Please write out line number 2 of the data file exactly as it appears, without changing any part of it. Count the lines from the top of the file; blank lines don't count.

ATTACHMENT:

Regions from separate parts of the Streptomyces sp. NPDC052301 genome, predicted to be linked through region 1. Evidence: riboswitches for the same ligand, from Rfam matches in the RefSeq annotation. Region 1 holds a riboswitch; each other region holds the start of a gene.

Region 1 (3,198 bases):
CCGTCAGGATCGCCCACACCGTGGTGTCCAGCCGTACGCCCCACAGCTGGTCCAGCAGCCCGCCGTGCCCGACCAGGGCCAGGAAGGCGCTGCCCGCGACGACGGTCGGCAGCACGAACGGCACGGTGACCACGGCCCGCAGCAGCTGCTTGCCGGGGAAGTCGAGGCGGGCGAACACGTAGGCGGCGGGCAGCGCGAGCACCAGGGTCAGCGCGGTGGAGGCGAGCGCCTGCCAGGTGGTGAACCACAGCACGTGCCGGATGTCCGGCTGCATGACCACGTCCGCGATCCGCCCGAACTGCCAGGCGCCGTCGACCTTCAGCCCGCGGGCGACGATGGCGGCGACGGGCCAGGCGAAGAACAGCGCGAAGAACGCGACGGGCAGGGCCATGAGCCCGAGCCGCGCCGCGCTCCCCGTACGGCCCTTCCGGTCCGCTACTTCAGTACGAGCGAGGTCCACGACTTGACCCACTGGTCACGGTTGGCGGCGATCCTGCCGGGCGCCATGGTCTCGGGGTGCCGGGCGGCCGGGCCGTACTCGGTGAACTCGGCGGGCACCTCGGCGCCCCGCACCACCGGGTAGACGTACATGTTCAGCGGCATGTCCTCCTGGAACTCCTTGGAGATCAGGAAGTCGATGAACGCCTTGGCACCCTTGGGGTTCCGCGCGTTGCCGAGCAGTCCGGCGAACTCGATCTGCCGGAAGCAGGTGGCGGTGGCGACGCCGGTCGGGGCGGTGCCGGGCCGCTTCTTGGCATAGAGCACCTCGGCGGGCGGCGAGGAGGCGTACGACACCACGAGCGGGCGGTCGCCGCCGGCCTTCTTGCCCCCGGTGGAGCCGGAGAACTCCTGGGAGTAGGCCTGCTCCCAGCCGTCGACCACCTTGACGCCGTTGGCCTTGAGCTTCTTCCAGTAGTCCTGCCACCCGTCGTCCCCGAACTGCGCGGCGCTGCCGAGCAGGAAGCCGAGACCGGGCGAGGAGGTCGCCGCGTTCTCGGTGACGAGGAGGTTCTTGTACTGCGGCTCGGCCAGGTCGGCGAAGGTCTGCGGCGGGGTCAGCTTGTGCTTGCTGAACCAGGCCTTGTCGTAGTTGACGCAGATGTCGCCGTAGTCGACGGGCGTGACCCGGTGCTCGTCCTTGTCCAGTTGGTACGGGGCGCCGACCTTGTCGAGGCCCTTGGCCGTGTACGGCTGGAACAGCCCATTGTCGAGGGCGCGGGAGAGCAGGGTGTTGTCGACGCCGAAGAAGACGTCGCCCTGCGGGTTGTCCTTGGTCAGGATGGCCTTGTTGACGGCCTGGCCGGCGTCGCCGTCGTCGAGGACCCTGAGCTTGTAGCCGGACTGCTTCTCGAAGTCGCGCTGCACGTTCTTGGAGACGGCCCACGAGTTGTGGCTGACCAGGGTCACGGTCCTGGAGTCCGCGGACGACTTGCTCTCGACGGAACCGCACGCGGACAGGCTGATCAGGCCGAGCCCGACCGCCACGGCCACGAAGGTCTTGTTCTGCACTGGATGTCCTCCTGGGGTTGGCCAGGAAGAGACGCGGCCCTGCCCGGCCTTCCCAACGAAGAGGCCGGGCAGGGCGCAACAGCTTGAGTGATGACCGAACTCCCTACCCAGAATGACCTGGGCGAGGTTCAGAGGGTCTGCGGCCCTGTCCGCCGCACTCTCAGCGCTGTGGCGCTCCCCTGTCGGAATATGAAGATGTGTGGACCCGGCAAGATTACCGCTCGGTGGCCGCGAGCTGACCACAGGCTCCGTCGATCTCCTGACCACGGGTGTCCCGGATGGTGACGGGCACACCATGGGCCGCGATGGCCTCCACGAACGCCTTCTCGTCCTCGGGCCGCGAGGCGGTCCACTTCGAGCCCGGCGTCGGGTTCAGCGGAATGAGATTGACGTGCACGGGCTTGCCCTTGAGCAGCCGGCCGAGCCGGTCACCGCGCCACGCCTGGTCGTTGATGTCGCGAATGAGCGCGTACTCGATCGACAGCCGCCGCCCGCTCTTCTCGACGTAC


Region 1 (3,198 bases):